Serum uric acid (SUA) has been associated with an increased cardiovascular risk, but no conclusive evidence exists on whether it is an independent risk factor or a reflection of other risk factors to which it is related. We examined the relationship of SUA with a number of cardiovascular variables [including risk factors never evaluated before, such as organ damage and out-of-office blood pressure (BP)], as well as its prognostic relevance in the population.
In 2045 participants of the Pressioni Arteriose Monitorate E Loro Associazioni study, we measured, along with SUA, metabolic, renal, and anthropometric variables, left-ventricular mass index, and office, home and ambulatory BP. Cardiovascular and all-cause mortality was assessed over a 16-year follow-up period, and measurements were repeated 10 years after the initial data collection.
Baseline SUA had a near-normal distribution, with a mean value of 4.9 ± 1.3 (SD) mg/dl and a significant direct relationship with BP and metabolic variables, serum creatinine and left-ventricular mass index. It was among the factors independently predicting new-onset home and ambulatory hypertension, the increased risk of developing these conditions for 1 mg/dl increase of SUA after adjustment for all available potential confounders being 34 and 29%, respectively (P = 0.015 and P = 0.014). An increase in SUA of 1 mg/dl also independently predicted cardiovascular and all-cause mortality, the fully adjusted increase in risk being 22% (P = 0.03) and 12% (P = 0.04), respectively.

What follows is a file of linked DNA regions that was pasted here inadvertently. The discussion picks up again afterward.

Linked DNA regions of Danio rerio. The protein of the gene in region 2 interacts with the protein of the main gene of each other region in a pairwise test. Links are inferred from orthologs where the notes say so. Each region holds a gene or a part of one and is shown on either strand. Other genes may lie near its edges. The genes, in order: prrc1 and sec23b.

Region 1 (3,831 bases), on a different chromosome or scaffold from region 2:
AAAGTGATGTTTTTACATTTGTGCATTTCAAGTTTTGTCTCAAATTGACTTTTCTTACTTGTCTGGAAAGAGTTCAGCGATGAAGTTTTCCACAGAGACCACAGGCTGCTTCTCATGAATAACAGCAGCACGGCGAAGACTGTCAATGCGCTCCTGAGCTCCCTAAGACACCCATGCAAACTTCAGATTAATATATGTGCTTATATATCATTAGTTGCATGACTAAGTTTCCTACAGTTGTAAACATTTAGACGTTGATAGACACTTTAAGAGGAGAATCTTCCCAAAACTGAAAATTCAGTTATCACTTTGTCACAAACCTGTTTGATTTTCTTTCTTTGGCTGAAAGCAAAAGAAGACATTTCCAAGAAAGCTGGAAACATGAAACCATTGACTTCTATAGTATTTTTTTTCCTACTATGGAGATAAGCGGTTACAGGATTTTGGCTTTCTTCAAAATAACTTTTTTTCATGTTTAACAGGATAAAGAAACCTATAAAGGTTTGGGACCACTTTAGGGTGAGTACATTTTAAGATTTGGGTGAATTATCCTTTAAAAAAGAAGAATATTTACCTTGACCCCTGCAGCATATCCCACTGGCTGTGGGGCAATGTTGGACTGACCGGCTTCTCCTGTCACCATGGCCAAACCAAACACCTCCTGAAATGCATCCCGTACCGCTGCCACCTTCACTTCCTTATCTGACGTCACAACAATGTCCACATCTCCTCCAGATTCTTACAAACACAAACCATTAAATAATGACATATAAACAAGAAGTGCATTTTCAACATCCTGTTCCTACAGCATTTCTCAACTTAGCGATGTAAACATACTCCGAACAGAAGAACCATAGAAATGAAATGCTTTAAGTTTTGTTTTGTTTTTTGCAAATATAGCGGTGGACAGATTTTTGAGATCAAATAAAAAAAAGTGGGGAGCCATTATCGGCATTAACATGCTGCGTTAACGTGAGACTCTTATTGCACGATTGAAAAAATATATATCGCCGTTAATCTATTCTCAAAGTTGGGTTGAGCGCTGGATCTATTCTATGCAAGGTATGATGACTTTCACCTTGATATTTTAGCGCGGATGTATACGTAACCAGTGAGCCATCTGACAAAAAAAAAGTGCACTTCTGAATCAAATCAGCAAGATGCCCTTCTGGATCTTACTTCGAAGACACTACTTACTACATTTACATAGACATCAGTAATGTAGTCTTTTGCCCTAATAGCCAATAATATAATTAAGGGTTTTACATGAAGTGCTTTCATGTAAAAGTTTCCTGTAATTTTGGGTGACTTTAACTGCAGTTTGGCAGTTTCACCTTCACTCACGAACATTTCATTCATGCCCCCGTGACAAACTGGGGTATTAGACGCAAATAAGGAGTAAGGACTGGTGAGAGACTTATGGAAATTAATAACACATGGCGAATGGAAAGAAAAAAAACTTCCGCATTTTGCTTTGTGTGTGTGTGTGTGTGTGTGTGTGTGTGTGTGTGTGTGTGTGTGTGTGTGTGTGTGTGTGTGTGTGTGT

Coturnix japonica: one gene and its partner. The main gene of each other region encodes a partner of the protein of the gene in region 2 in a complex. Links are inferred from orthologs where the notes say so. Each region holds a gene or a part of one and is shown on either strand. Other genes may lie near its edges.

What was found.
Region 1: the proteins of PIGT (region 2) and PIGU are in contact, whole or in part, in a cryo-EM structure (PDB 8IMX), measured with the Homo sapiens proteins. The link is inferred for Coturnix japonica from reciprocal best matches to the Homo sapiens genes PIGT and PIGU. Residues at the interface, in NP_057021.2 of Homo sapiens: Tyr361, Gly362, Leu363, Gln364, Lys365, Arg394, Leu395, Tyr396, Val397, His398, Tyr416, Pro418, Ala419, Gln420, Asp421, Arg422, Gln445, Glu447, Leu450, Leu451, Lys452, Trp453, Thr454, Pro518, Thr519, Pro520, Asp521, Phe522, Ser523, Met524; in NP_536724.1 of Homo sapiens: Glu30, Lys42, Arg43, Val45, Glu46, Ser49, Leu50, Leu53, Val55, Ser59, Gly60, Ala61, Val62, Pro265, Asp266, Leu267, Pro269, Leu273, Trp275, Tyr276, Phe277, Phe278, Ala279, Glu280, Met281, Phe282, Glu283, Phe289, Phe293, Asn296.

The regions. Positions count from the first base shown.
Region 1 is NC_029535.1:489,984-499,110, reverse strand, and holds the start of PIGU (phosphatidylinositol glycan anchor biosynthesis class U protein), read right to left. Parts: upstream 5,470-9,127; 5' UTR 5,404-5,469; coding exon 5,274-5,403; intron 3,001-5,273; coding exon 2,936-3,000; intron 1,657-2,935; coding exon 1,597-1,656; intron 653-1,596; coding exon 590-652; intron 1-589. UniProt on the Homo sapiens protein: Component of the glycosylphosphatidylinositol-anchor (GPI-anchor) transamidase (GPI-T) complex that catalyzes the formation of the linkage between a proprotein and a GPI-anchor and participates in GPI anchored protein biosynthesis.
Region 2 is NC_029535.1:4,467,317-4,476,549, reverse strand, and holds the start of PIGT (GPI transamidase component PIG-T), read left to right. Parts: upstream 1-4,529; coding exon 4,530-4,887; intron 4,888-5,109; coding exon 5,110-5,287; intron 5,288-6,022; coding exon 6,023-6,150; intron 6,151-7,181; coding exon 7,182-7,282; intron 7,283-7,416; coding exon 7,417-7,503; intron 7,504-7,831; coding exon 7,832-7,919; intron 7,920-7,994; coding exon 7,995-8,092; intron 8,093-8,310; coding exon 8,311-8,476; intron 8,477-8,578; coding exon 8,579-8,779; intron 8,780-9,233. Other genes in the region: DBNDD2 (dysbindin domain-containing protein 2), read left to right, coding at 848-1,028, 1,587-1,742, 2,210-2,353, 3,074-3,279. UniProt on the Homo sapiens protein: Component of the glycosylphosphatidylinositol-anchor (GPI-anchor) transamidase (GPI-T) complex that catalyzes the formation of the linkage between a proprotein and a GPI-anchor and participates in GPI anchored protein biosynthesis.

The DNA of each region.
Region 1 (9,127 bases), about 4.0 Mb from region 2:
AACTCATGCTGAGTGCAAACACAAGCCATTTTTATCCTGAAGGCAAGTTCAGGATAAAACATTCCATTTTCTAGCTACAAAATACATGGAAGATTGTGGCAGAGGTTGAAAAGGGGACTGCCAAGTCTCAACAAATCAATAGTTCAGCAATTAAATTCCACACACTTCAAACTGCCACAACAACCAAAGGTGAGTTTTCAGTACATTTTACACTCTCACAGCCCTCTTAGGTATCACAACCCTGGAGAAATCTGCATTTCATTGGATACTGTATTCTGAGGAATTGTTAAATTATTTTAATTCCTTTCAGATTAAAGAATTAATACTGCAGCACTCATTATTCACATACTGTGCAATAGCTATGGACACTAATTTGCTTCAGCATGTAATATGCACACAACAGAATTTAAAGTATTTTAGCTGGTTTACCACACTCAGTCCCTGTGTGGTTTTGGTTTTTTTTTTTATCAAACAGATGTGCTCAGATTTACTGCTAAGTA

In the general population of the Pressioni Arteriose Monitorate E Loro Associazioni study, SUA correlated with a number of cardiovascular risk factors. Nevertheless, it independently predicts new-onset out-of-office hypertension, and long-term cardiovascular and all-cause mortality.